The Mummy, Should Have Stay Buried

The Dark Universe, which is looking to rely on Universal Studios back catalogue of classical Horror icons such as Frankenstein, Dracula & The Phantom of The Opera to name a few. In order for this to succeed, it is crucial that the first instalment entices the audience for future releases! In this case, it’s the freshly rebooted The Mummy, starring Tom Cruise, Sofia Boutella & Russell Crowe, which has been given the job of getting the franchise to hit the ground running.

So this time around, we have Nick Morton (Cruise), a US military officer who with his close friend Sergeant Chris Vail (Jake Johnson), use their military duties as a cover to ransack ancient temples in order to sell onto the black market. After one operation goes wrong in Iraq, they end up uncovering an Egyptian burial site, with the assistance of archaeologist Jennifer (Annabelle Wallace). Things quickly go downhill as they end up releasing vengeful soul of Princess Ahmanet (Boutella) into the modern world,

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If it was the role of The Mummy to get the audiences enticed, than unfortunately, it’s failed spectacularly. What we end up with a story, which is all over the place, where The Mummy ends up playing somewhat of a support role! Universal Studios seemed way too keen to start setting up its future movies during the entire middle 3rd of the film, with character reveals and plot details for the future. The film had a total of 6 different screenwriters that can explain the lack of cohesion in the plot. The Mummy opens pretty well, with the initial burial site discovery and the dramatic airplane crash scene, which featured prominently in the trailers, is by far the best scene in the entire movie.

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Ahmanet is set up as a menacing foe, with the power to revive the dead and literally suck the life from anyone it touches. The plot for Ahmanet also seems very archaic, after the inspiring Wonder Women, here, Ahmanet’s main goal, to find her chosen one. We end up with the Mummy playing second fiddle as the film decides to explain the appearance of other characters, and loads of dialogue. It’s here where the film sadly loses its momentum. If it had continued the action packed opening half hour, we could have ended up with an entertaining ride, but the film screeches to a halt, and never really picks up again.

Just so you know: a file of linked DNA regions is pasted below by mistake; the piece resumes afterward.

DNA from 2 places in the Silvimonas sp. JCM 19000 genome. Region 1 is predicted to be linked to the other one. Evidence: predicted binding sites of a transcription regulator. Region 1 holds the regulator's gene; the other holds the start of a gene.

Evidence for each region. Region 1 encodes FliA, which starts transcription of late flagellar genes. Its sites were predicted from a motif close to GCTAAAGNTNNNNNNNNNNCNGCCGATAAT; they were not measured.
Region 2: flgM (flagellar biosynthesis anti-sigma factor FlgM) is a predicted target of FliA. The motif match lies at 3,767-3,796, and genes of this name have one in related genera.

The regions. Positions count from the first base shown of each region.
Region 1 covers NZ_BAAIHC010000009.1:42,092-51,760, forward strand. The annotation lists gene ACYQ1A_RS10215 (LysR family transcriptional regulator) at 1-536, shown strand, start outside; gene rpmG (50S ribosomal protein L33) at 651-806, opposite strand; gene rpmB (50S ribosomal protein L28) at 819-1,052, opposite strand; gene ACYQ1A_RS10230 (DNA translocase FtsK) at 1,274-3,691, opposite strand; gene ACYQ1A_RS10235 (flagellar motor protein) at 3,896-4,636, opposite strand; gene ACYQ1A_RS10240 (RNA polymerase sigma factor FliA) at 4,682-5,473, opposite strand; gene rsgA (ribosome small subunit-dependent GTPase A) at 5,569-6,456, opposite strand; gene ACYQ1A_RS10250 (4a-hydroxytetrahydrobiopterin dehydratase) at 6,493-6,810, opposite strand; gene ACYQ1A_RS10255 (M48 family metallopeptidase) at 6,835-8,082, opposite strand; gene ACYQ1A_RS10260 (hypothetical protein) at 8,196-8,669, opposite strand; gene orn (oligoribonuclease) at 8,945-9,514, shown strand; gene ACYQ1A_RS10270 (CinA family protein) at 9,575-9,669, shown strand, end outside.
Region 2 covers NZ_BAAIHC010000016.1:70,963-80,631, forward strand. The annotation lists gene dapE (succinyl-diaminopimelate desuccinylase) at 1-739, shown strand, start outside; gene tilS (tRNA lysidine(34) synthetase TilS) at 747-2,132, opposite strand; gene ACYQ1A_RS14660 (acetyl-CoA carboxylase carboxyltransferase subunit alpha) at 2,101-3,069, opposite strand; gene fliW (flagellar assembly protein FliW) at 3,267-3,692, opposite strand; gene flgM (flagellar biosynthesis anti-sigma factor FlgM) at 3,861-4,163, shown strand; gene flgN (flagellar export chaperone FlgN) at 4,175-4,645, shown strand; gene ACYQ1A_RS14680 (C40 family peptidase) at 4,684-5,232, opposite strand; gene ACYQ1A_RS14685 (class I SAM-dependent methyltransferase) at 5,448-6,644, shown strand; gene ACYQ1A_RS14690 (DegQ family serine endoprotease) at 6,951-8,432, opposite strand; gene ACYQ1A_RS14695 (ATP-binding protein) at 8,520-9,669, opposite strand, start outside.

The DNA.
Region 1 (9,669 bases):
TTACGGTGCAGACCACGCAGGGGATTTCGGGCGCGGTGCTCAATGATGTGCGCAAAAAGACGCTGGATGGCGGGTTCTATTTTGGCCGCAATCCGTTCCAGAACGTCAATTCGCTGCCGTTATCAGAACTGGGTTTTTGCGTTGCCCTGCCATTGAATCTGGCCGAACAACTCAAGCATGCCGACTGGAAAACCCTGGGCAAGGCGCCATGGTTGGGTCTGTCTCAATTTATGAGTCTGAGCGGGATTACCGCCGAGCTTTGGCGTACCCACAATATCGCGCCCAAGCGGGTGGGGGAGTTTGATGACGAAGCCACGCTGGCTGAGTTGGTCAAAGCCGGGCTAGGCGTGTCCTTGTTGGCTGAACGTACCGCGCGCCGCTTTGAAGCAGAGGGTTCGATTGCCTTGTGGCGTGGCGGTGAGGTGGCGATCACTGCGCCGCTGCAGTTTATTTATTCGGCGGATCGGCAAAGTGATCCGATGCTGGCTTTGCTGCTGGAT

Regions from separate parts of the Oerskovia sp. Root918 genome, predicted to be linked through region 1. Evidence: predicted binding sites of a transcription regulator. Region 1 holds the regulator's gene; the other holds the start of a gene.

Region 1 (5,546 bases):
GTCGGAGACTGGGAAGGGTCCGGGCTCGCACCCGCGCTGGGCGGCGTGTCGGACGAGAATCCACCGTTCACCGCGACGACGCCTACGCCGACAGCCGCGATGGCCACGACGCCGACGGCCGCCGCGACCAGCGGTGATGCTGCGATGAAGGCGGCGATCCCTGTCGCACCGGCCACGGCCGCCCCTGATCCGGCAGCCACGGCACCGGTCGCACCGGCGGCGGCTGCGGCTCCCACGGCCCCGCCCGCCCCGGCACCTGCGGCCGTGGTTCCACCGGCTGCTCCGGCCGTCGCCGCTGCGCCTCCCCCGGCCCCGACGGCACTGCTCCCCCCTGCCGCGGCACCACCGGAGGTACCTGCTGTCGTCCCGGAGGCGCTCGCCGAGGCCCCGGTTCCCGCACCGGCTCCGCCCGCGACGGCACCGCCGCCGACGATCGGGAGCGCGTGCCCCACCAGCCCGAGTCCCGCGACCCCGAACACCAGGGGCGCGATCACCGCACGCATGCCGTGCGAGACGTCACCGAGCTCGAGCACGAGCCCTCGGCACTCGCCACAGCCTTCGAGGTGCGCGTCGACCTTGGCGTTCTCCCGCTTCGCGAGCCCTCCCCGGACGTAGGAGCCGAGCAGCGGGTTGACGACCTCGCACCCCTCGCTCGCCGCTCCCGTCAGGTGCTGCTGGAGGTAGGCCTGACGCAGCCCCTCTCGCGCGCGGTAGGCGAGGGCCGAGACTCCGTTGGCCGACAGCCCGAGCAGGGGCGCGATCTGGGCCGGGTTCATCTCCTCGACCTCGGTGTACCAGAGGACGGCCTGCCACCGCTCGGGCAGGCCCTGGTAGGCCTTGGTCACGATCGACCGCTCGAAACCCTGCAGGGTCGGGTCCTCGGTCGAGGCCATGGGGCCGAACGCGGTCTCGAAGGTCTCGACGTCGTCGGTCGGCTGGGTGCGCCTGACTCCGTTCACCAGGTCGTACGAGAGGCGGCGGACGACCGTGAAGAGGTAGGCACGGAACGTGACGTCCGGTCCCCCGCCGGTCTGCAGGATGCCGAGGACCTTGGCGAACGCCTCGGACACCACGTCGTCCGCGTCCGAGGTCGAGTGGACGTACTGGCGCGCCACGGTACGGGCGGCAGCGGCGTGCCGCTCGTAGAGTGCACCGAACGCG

The cast are a mixed bag. Tom Cruise is of course box office, but his character here is arrogant and unlikable, which isn’t a bad thing, but his character arc never goes anywhere, and pretty much stays the same throughout. His action scenes of as always, great, so it’s a shame the film really didn’t have more action packed set pieces. Although Cruise is a huge name, even then, it feels like the movie is so focused on him, it feels like Tom Cruise ft. The Mummy!

Jennifer is pretty much just there to get into trouble, and be the love interest for Nick. The problem is, the two never show any kind of interest in one another, nor do you ever really care what happens between them. You barely see them have any meaningful dialogue, bar a few scenes. A very forgettable & bland  persona.  Boutella is by far the best of the bunch, following her captivating roles in Star Trek & Kingsman, she is proving to be a well accomplished star. Russel Crowe’s character is purely there for the sake of future movies, and really could have been cut out entirely, or be reduced to a post credit scene if needs must.

The film does try to include a lot of comedy, mainly with the interactions between Nick & Chris. These scenes don’t ever feel comfortable here, as this movie is much darker than the 1999 version. It really felt like a move to follow the banter that Marvel movies seem to revel in.

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The scenes that show the full mercy of The Mummy across London, makes you expect an action packed finale across the London backdrop, but instead, it all concludes in a dark, underground cavern. Taking away the awe factor of what could have been a far more dramatic conclusion.

To sum it all up, The Mummy is simply boring. The sad thing is, the Egyptian lore and backstory has great material to work with, and if the film was solely about The Mummy v our hero for the entire runtime, that probably would have worked better. What we get is 3 stories attempting to be told at once, with The Mummy barely featuring in a turgid middle act, removing the most interesting part, in an effort to try and get us interested for what may come.

With big names like Johnny Depp & Javier Bardem already signed up for future Dark Universe movies, it is unlikely the franchise will be affected by the lukewarm reviews to The Mummy, but it has a lot of work to do in the run up to the next planned release in 2019, Bride of Frankenstein.

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